Dec 4, 2005

Overweight America, I know your secret.

We are a nation of excesses. We like restaurants that serve us more food on a single plate than we would need for the whole day. We care more about portions, much of the time, than we do about how anything tastes. It is less about getting what we want and more about getting our money's worth. At Disneyland, everything is pricey, but it's also usually quite tasty, and the portions are enormous. You won't feel bad about spending six dollars on a corn dog, because it's a corn dog the size of your forearm. And if you don't want a corn dog that big, well, that's too bad. Take some of your corn dog home with you. They don't come in other sizes. Whatever new chain restaurant opens up in the strip mall near your suburban tract home, it will probably have chicken strips on the appetizers list and will be popular with your neighbors because, haven't you heard? They have blueberry muffins there as big as a pie! When you order fried chicken, they bring you a whole chicken! With a certificate of authenticity to assure you that none of this chicken was left alive for its family. You got the whole deal. Except for the parts that are only eaten by cats and Chinese people. You can't eat the brownie mud pie cheesecake, friend, so don't even bother ordering it. It has a pound of butter fat in it. And you are required to attack it with a novelty shovel.

I know this is a country whose reputation is one of prosperity and milk and honey and large motor cars in the driveways of ranch-style homes. But I don't really know when everything went nuts the way it has.

And then I was watching the imbecilic Emeril Lagasse as he prepared some unimpressive pot of something or other. I used to watch his show when the Food Network was just getting its legs. I found the notion of having a house band for a cooking show patently dumb, but I was supportive of the people getting excited about cuisine. He can be a bit of a dumbass, but occasionally he is even cutely dumb. Funny from time to time. But once he gets the idea that anyone thinks he's funny, he gets all excited and tries too hard. Which is unbearable. That's when I prefer the Great Chefs style of programming where a lady with a genteel southern drawl narrates as chefs who probably don't speak English make beautiful fare in rooms that actually look like kitchens. Those programs actually show you how it's done, and you never really get to know who the chefs are, greatly reducing the chance that you might one day want a t-shirt with their name on it.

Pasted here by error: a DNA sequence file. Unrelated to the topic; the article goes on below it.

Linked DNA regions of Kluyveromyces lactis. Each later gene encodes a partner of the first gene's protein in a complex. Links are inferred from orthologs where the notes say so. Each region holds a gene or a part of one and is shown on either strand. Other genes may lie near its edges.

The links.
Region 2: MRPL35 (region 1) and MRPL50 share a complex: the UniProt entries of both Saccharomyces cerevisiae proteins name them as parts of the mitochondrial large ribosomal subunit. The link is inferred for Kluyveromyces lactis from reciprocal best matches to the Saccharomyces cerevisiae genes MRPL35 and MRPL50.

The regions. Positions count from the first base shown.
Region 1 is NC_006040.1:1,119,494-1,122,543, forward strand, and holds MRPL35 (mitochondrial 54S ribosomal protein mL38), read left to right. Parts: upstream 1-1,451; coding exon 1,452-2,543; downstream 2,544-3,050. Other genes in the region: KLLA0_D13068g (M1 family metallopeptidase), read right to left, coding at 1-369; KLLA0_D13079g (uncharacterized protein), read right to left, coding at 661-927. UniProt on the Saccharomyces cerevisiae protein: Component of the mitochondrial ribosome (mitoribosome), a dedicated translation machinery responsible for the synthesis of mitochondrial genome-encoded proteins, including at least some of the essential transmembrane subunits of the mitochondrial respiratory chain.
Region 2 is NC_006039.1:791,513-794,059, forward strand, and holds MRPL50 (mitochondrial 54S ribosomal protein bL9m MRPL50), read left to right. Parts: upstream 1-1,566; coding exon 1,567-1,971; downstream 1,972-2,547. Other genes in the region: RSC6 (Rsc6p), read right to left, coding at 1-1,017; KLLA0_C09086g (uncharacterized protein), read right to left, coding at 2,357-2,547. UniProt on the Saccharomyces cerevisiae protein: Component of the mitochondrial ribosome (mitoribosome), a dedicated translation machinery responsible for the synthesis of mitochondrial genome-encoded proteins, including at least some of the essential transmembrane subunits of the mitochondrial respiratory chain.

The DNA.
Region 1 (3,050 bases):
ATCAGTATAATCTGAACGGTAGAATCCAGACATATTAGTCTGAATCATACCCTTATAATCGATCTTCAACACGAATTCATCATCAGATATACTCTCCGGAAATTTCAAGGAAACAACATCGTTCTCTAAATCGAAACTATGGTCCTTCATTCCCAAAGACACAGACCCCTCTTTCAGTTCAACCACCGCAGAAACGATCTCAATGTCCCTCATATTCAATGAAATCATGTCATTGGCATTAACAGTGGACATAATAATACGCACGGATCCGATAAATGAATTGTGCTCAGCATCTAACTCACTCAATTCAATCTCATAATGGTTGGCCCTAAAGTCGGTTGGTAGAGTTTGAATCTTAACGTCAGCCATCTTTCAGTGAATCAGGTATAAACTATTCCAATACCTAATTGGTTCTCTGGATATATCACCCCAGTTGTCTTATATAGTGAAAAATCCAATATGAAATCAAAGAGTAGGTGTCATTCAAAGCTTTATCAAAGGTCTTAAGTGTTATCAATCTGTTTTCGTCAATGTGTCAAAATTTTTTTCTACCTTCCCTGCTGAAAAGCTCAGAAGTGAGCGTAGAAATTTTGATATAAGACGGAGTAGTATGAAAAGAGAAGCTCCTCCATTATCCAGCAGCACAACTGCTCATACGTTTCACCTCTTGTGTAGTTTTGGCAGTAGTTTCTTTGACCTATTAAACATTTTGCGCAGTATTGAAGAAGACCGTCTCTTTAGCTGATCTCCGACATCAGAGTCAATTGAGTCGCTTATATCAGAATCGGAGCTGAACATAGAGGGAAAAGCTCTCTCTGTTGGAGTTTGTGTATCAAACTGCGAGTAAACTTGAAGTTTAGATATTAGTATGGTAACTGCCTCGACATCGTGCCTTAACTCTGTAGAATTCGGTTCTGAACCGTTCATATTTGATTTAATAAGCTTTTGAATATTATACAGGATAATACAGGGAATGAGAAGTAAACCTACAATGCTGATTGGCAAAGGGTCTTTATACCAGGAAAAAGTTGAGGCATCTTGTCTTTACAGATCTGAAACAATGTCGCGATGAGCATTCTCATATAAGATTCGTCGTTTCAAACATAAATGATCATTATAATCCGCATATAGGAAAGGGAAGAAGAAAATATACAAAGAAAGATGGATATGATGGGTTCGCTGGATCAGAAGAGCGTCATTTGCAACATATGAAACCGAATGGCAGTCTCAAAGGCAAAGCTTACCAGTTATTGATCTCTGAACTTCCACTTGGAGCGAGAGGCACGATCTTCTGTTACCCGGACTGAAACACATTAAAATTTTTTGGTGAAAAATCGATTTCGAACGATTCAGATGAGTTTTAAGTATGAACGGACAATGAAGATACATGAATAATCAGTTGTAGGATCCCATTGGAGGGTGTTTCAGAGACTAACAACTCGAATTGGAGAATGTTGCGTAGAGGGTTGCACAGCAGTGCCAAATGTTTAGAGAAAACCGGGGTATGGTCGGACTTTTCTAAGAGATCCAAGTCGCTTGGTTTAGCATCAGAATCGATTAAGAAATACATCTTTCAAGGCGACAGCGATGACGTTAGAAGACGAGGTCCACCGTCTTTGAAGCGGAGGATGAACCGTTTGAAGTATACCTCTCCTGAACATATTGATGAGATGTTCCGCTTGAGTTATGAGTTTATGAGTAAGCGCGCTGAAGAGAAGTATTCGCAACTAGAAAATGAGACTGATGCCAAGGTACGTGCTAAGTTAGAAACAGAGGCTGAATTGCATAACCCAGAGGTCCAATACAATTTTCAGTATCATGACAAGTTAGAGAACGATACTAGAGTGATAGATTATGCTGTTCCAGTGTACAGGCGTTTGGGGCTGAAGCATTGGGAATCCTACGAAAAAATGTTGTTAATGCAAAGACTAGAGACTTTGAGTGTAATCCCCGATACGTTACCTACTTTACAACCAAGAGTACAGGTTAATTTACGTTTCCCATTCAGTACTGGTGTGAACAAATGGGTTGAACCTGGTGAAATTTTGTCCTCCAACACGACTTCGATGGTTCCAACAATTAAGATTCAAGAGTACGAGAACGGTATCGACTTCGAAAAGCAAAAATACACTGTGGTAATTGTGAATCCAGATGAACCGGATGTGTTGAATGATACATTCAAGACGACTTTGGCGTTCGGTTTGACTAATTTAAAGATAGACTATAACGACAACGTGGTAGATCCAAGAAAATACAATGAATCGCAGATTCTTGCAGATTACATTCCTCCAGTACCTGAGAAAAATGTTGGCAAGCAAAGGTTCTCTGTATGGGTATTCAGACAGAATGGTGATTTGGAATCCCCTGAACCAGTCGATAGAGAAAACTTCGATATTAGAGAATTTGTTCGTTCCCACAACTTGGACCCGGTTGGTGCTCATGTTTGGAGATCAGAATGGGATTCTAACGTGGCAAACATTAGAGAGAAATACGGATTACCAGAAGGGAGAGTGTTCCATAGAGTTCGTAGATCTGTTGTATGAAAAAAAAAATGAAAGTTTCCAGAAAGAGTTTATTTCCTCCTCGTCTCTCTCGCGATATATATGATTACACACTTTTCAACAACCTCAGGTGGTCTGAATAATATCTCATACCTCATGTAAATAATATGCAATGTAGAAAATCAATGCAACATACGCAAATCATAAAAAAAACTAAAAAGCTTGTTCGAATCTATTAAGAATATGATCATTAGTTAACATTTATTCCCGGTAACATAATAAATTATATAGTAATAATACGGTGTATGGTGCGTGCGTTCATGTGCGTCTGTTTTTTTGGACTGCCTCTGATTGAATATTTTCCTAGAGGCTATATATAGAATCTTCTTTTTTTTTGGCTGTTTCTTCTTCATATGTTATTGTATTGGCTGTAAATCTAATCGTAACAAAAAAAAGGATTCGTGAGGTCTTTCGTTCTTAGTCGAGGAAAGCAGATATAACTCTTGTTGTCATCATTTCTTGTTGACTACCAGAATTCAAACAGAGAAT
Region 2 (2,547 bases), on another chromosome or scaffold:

I've long since lost my patience for the celebrity chefs, though. There are now superchefs where there once were supermodels. And celebrity has a way of ruining everything -- cooking being no exception. My mom doesn't like Bobby Flay. She thinks he's stuck up. She's seen him at various Fancy Foods shows, and he apparently acts like he's all that. I guess it's not surprising. Now that everyone knows his face to the last freckle (as if you could ever find the last one -- there are MILLIONS), he probably gets stopped a lot, and people who stop you to tell you how great you are quickly begin to seem like lower-class citizens to you. It's a quantifiable fact. It's not his fault. But then I've watched Iron Chef America a few times, and my big criticism is that Bobby Flay says "so to speak" way too much. He says it in the way that someone uses a phrase they think makes them sound more erudite when it's really just filler. This happens a lot with guys I know who have an inflated estimation of their grasp of the language and the art of conversation. Even if he doesn't mean it to make him sound smarter, if I notice that you've used the same valueless filler phrase three times in the span of ten minutes, the bulk of which you weren't speaking during, it's possible you say that phrase too much. Bobby Flay should look into this. Sylvester Stallone, too. He talks as if everything he says needs to be bookended in quotation marks. And his mother is nuts.